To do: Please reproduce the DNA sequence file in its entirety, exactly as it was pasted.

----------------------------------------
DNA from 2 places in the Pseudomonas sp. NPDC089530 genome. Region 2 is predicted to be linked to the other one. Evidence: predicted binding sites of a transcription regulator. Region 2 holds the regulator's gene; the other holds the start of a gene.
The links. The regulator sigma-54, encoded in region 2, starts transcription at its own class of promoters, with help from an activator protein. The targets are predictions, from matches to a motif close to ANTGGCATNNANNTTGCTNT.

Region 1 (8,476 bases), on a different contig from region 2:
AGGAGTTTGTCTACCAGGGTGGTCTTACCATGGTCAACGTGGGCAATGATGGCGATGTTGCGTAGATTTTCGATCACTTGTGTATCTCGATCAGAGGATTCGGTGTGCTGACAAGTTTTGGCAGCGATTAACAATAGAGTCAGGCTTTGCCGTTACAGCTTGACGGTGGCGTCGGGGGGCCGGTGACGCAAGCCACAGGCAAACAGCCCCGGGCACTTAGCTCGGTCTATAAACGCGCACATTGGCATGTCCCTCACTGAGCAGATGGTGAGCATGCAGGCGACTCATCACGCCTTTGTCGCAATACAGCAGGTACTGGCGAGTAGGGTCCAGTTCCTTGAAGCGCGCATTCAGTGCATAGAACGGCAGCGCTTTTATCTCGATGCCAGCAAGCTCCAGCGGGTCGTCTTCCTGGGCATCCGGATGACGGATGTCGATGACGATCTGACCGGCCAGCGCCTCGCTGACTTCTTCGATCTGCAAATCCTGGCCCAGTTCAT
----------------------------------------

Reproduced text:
DNA from 2 places in the Pseudomonas sp. NPDC089530 genome. Region 2 is predicted to be linked to the other one. Evidence: predicted binding sites of a transcription regulator. Region 2 holds the regulator's gene; the other holds the start of a gene.
The links. The regulator sigma-54, encoded in region 2, starts transcription at its own class of promoters, with help from an activator protein. The targets are predictions, from matches to a motif close to ANTGGCATNNANNTTGCTNT.

Region 1 (8,476 bases), on a different contig from region 2:
AGGAGTTTGTCTACCAGGGTGGTCTTACCATGGTCAACGTGGGCAATGATGGCGATGTTGCGTAGATTTTCGATCACTTGTGTATCTCGATCAGAGGATTCGGTGTGCTGACAAGTTTTGGCAGCGATTAACAATAGAGTCAGGCTTTGCCGTTACAGCTTGACGGTGGCGTCGGGGGGCCGGTGACGCAAGCCACAGGCAAACAGCCCCGGGCACTTAGCTCGGTCTATAAACGCGCACATTGGCATGTCCCTCACTGAGCAGATGGTGAGCATGCAGGCGACTCATCACGCCTTTGTCGCAATACAGCAGGTACTGGCGAGTAGGGTCCAGTTCCTTGAAGCGCGCATTCAGTGCATAGAACGGCAGCGCTTTTATCTCGATGCCAGCAAGCTCCAGCGGGTCGTCTTCCTGGGCATCCGGATGACGGATGTCGATGACGATCTGACCGGCCAGCGCCTCGCTGACTTCTTCGATCTGCAAATCCTGGCCCAGTTCAT